“What it feels like to get rid of 90% of your stuff” (spoiler alert – it feels pretty great!)
I know I normally write posts about things we like and all the new happenings at Boston, but I’m moving to Canada in March (exciting!), and preparing for that move has taught me some cool stuff that I wanted to share.
I can only take around 50Kg of luggage with me (which, trust me, is not a lot). So if you’re living with an out-of-control wardrobe, are holding onto too many sentimental items, or even just fancy a new year de-clutter, then hopefully some of these tips will be valuable for you.
1. Change your mindset
The realisation that I needed to get let go of 90% of my belongings took a bit of time to get used to, I’ll be honest! Over the Christmas break, I had some space to get used to the idea, and also got into the frame of mind that, rather than downsizing being a chore or a deprivation, instead I’d be doing myself a favour. By making the decision to let go of everything, it means I don’t have to shell out for shipping costs, pay more long-term storage, or worry about clogging up the lofts and garages of friends and family. Focus on the positive, and why you want to let go.
2. Stop accumulating
Once you’ve got used to the idea, then for crying out loud, make life easier and stop buying stuff! Just stop. This year instead of receiving gifts for my birthday (Jan 1st) and at Christmas, I took a trip with my fiancé to make more memories, instead of buying more stuff.
3. Get ruthless
Like, really ruthless. Come up with a set of rules, and stick to them. For example, I worked out I could only keep 25% of my clothes, so out every four items I pulled out of my chest of drawers, only one was allowed to go back in. Asking honest questions about items helps. For example – When did I last wear/read/drink from this dress/book/mug? – Who do I know who could get more value from this item?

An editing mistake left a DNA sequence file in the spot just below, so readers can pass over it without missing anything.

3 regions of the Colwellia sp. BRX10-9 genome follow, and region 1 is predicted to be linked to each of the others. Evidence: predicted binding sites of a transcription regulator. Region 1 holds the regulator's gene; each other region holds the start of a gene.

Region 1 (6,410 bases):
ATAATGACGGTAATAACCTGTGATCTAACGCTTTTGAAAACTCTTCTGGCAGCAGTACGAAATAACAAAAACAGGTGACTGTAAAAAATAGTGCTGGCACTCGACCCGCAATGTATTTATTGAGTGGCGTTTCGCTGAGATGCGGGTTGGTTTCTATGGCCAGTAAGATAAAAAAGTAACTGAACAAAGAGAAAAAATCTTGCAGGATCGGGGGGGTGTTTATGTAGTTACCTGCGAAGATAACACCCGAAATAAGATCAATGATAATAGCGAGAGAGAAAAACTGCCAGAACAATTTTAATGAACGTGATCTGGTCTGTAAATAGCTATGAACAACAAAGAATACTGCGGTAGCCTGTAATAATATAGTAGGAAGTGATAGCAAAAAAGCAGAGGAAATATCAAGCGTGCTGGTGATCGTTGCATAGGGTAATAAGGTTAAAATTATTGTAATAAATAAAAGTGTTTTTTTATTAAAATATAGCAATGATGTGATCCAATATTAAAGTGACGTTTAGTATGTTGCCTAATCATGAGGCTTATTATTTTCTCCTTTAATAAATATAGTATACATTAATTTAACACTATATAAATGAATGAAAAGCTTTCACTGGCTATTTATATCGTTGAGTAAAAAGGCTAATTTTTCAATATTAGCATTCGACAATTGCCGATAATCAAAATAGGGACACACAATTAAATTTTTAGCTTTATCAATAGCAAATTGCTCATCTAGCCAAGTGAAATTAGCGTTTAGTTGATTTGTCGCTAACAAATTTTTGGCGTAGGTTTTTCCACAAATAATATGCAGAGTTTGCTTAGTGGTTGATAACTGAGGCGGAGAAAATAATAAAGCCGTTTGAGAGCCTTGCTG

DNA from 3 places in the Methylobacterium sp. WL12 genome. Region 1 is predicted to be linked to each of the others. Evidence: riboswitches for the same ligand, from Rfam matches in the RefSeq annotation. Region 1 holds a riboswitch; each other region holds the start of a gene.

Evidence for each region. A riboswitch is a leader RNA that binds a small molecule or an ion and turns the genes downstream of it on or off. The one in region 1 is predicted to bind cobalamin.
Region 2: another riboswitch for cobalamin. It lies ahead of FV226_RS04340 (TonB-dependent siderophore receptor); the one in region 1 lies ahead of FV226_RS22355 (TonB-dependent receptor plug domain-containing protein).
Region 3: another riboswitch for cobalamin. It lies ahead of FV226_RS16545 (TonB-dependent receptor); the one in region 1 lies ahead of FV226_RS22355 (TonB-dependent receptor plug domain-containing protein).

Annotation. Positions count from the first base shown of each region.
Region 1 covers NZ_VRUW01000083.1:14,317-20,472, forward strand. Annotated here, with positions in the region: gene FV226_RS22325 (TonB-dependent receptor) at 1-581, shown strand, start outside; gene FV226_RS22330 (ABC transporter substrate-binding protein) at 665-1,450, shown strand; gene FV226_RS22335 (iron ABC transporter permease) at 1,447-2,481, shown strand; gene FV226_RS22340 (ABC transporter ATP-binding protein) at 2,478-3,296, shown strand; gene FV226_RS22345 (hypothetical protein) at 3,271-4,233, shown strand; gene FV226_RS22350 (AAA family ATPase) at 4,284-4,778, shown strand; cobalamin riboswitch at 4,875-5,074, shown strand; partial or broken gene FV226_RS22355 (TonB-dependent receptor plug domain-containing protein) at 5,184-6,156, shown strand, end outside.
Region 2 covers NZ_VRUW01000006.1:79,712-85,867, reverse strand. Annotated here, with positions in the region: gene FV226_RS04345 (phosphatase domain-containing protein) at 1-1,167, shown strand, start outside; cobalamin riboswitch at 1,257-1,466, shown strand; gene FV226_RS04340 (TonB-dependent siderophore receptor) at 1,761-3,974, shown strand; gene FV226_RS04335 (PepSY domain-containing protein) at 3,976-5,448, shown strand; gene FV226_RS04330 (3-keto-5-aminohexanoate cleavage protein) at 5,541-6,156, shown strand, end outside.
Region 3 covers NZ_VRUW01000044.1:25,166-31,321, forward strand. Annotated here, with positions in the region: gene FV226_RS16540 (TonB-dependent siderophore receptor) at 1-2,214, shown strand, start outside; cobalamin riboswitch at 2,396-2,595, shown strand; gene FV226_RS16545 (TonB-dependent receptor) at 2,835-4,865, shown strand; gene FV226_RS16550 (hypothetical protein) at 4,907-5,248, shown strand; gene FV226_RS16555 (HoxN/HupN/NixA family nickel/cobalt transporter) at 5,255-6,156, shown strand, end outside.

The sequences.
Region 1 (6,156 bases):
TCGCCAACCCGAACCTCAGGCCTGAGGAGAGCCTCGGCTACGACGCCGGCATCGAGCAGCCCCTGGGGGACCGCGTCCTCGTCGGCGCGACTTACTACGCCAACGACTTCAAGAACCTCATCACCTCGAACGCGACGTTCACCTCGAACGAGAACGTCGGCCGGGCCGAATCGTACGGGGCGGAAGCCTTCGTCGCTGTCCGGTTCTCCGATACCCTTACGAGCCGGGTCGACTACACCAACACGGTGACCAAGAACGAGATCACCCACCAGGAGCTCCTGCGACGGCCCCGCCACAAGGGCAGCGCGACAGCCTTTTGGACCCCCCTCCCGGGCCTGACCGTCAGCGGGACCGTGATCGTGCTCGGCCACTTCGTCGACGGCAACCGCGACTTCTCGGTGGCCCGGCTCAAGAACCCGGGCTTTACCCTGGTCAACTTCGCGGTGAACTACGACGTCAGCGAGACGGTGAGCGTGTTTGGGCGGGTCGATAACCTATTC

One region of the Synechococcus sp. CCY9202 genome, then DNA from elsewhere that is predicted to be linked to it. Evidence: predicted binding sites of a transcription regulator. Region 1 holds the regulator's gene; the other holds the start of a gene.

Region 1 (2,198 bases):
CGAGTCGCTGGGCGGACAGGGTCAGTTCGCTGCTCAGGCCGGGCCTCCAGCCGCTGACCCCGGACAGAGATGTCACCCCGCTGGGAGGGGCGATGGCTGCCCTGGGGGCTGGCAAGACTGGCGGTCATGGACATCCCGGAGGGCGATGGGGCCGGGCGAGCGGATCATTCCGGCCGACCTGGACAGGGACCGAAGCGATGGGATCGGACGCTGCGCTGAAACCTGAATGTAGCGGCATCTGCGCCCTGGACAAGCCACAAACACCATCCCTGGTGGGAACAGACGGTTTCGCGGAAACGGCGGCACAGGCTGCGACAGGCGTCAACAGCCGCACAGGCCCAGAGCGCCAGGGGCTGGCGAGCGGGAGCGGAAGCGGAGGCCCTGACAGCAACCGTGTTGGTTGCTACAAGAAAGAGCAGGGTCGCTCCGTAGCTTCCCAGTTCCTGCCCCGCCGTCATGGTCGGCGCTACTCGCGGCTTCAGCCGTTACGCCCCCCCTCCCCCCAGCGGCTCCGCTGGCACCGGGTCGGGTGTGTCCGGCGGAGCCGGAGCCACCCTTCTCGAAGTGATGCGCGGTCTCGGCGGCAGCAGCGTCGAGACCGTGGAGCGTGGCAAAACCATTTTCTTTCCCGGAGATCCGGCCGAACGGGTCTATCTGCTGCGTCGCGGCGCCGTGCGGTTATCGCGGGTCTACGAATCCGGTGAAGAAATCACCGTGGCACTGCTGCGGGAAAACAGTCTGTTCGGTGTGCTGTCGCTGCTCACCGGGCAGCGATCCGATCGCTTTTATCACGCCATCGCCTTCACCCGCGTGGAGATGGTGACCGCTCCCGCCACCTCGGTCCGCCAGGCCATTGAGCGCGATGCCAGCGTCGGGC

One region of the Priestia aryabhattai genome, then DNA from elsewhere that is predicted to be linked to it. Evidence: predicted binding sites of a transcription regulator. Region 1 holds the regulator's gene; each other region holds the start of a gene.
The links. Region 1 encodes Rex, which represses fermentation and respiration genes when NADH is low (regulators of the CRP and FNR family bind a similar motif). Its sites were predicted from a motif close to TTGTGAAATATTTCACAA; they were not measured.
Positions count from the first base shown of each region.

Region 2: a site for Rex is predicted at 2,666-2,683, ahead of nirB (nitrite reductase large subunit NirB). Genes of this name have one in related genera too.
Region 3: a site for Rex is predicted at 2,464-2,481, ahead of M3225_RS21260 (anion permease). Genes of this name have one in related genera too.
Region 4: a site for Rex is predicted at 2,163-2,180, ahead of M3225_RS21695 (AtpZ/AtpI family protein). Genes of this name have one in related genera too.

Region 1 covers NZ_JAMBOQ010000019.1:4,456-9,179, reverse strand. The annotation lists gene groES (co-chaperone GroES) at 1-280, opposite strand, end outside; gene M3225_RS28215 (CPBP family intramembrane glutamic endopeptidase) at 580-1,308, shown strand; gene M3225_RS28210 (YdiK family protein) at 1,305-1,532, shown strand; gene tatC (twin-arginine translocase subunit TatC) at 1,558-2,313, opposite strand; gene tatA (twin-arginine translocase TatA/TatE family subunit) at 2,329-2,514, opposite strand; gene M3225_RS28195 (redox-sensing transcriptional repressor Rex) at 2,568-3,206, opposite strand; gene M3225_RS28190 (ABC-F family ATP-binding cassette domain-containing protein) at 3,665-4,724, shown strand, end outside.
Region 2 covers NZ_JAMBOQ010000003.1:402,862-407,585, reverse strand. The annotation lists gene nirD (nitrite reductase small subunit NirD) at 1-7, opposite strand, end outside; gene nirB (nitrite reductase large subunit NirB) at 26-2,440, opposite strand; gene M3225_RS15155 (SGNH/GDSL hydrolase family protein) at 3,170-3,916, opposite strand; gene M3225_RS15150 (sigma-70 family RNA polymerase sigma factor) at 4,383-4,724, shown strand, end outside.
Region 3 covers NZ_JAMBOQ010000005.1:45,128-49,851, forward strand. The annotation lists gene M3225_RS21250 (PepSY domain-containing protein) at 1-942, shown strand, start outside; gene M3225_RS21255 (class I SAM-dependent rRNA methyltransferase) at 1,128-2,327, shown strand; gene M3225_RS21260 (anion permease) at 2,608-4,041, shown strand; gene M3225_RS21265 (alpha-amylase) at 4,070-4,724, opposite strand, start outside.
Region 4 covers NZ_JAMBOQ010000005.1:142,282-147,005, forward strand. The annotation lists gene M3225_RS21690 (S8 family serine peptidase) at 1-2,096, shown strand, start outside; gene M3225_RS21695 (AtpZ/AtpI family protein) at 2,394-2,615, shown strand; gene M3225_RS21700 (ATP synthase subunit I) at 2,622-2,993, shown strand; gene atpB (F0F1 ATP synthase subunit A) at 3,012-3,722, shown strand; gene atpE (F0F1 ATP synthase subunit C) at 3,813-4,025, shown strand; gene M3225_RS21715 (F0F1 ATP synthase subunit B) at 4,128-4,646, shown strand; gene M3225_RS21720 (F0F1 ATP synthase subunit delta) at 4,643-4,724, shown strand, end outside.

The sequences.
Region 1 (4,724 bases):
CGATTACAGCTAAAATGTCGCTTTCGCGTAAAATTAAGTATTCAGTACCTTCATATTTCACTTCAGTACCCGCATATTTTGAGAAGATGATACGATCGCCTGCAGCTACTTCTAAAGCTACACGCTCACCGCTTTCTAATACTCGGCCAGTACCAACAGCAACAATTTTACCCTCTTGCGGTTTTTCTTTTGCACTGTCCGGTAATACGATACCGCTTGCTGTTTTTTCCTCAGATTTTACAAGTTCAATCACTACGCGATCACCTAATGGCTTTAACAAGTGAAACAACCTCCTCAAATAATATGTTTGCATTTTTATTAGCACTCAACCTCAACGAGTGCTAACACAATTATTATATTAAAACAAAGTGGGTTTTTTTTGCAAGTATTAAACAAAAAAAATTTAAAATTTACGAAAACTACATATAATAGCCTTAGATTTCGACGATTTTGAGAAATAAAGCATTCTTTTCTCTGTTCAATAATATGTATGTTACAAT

4. Find loving new homes for those special items
For my birthday, I hosted a “Purge Party” where I invited my friends to rifle through the possessions that I can’t take with me, and give them new loving homes. Lots of items have been hard to let go of so it’s a real comfort to know that the things I can’t take with me are now adding value to the lives of people I love.
5. Keep in touch
Already I’ve been sent photos of my clothes being worn with joy and pride, seen a friend in person rocking a pair of earrings that hadn’t seen the light of day in months, and received messages to say how much of a difference has been made to their new home thanks to the furniture/furnishings. Don’t get me wrong, my mates didn’t want everything (the last 2 or 3 boxes went to the charity shop) but knowing that it’s not goodbye forever has been a big help!
6. Be grateful
Now that my life weighs 50Kg, how do I feel? Grateful! Grateful that I get to travel light as I start my new adventure in Toronto. Find something to be grateful for; whether it’s the extra space on your bookshelves, a simplified morning routine, the feeling of donating to charity, or the relief that comes with less clutter.
This didn’t all happen by accident FYI. I came across The Minimalists podcast, which gave me the confidence to just go for it, and do something outside my comfort zone. If you’re trying to let go – of anything – stuff, relationships, habits, I recommend checking them out.
For shopaholics: Frugal Woods
If you keep putting off de-cluttering: 16 ways to get rid of your stuff
For tackling your wardrobe: Project 333
For tackling your kitchen: Minimal Wellness kitchen tour
Follow my Canadian adventure: On Instagram